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As a tutor I’ve always found that there is a fine line to be trodden between being the person that enables the student to gain greater confidence and skill in their studies and being the person that is relied upon to hold the student’s hand through every sentence written and every algebraic fraction solved. When found tilting towards the latter scenario you can find yourself feeling very frustrated as you are inevitably the one doing all the hard work. Even more difficult is when an already demotivated student becomes lazy in your lessons, whining at you to just give them the answer.

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There can be quite a pressure for a tutor to submit to these demands. After all, parents are paying you a fair amount of money per hour and they expect results. It can be all too tempting to spoon feed your students, to give them all the answers and to coach them on exactly what to write, or exactly what to revise. It’s particularly difficult when the child or parent wants to continue to pay you for more and more of your hours ‘just to make sure’ that they get the grades that they want. Regular work is hard to come by in the tutoring world so when you get one of these students who demands more and more of your time it’s difficult to turn around and say ‘well actually I think it would be better if….’

Of course it would be nice if we all had the money to have someone coach our child through every step of the educational process. But surely that’s not really the point, is it? Research shows that students coming from private schools, where there is a great deal more spoon feeding, hand-holding and coaching from private tutors, find it much more of a struggle when they reach university where the individual contact time with professors is minimal. Independent learning is a key life skill and one that will serve students well if they learn it early on and should be the primary concern of any educator. We all need to be concerned with giving students the skills to self-teach.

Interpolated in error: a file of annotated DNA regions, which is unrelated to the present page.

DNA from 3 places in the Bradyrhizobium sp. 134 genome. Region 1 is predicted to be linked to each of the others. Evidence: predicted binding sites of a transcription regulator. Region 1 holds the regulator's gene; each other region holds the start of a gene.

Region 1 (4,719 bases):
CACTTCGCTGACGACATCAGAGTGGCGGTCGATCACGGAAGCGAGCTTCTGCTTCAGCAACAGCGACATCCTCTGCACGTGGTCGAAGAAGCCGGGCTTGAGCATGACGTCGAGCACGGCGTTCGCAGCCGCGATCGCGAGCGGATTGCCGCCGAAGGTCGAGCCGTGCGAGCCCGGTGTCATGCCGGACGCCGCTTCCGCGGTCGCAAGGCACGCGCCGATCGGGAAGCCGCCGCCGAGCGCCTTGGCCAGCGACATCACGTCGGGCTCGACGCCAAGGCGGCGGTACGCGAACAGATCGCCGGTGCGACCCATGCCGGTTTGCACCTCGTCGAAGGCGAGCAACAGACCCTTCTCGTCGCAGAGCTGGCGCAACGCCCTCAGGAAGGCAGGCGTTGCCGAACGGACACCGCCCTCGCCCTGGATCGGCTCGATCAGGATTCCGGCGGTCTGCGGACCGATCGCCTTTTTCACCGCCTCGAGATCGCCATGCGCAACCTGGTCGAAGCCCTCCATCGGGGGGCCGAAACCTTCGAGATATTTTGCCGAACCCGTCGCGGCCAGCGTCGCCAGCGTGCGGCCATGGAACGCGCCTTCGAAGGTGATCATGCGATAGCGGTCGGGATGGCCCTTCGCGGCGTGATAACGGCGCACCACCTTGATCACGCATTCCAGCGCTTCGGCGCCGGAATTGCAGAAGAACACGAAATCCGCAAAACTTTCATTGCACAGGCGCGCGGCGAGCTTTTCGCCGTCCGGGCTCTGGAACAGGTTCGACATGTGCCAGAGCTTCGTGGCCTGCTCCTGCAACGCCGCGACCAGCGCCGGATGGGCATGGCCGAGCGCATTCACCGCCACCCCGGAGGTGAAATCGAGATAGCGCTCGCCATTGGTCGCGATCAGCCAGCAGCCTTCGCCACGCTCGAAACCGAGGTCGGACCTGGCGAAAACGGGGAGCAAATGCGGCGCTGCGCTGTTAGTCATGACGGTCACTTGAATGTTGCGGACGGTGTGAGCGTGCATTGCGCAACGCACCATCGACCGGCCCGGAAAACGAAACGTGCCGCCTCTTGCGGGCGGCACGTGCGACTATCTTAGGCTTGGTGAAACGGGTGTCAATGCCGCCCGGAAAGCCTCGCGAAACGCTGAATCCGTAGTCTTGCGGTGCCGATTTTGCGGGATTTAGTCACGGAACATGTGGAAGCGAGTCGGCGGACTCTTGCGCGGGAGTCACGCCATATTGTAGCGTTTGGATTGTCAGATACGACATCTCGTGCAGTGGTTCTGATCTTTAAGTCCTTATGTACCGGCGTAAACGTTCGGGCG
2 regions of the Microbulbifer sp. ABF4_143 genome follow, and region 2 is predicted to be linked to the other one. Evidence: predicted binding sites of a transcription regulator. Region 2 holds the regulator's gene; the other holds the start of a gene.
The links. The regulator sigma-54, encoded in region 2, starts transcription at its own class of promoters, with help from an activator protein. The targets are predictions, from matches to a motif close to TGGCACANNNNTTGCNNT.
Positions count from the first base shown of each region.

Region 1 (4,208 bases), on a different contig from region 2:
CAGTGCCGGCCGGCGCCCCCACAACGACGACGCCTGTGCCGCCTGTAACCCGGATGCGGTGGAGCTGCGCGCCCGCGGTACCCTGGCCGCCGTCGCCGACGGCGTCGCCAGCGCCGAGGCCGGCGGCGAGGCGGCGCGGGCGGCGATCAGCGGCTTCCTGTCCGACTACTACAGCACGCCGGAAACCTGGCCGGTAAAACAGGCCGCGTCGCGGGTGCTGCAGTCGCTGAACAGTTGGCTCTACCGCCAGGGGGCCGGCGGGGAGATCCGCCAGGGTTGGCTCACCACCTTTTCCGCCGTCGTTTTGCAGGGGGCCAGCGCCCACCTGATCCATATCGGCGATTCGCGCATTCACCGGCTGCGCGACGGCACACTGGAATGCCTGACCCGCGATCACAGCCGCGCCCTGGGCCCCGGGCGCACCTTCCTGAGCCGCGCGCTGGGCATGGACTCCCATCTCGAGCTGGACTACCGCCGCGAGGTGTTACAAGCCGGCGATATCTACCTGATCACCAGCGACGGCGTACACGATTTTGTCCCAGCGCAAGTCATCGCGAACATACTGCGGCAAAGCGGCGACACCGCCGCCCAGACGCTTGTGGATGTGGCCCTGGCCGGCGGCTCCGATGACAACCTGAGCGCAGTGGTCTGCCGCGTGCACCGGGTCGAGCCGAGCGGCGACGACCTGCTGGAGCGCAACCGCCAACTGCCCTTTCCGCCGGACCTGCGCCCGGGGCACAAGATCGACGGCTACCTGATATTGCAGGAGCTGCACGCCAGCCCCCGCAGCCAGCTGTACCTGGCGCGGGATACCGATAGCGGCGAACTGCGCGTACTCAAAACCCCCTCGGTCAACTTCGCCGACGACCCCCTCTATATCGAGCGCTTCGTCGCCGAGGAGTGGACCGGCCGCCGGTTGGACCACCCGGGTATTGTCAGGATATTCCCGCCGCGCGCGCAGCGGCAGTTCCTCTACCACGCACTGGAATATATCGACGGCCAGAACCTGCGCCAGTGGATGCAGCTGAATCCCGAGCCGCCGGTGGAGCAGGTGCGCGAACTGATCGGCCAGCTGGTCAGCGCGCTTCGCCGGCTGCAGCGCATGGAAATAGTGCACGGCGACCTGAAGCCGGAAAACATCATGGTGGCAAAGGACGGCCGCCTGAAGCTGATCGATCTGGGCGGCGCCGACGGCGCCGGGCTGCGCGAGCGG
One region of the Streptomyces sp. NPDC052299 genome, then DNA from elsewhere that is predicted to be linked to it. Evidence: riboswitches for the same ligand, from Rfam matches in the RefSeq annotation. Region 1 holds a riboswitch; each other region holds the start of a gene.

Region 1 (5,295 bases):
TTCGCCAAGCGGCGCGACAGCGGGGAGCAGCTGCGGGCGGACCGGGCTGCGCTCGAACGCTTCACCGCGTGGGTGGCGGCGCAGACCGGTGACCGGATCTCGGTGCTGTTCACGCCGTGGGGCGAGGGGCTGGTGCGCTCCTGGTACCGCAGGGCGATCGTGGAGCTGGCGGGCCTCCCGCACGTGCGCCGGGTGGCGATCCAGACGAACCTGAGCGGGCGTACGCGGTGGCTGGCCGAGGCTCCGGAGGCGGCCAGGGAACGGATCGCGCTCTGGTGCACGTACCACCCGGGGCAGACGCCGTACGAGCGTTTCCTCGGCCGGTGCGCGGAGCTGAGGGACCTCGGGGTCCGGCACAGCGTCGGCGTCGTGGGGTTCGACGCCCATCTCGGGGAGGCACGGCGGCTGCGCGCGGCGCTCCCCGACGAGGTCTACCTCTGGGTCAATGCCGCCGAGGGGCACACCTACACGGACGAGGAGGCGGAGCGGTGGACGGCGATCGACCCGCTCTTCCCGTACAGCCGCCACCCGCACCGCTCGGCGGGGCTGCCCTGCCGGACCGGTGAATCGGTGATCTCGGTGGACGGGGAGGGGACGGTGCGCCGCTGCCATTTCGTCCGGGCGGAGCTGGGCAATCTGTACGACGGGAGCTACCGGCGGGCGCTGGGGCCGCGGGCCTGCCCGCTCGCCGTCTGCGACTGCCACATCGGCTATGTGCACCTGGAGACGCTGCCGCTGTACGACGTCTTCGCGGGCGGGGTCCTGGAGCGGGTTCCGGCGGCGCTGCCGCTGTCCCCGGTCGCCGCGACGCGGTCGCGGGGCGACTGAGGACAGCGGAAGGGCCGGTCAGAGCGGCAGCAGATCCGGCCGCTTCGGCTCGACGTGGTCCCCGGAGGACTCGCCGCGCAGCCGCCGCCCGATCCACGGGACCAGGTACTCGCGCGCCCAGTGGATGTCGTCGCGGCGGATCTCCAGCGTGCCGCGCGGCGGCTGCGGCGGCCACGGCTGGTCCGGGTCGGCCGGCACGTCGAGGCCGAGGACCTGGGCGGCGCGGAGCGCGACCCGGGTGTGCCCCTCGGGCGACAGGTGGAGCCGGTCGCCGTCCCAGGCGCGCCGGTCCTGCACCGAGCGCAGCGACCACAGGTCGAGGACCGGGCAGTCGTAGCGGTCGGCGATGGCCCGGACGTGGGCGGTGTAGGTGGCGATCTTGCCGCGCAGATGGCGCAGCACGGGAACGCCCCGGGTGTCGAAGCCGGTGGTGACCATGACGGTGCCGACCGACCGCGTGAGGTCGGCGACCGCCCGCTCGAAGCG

I am certainly not advocating the abolition of all private tuition, that would put me out of a job which I greatly enjoy. I think when used appropriately, it can make a huge difference to a student’s confidence and actually inspire more motivation for study. But I do think that we, tutors, parents and especially students, need to become more conscious about how the tutor-student relationship is set up. Luckily, most of us don’t have the money to throw at private tuition and so creating a dependency on it is simply not a financially viable option. If parents limit the time that their children spend with tutors then it’s likely to make the lessons more focused and the tutor will be encouraged to hone in on the exact problems faced by the student in order to get the best results. For tutors, this approach also proves to be much more rewarding. Emphasising the importance of the student’s own independent working will lead to much more interactive lessons and much more interesting than just sitting there spooning out the answers.

1 Comments

One Response to “Private tuition: building confidence or creating lazy students?”

  1. English Tutor

    You made some good points there. We did a search on the topic and found most people will agree with your blog.

    Reply (0) (0)

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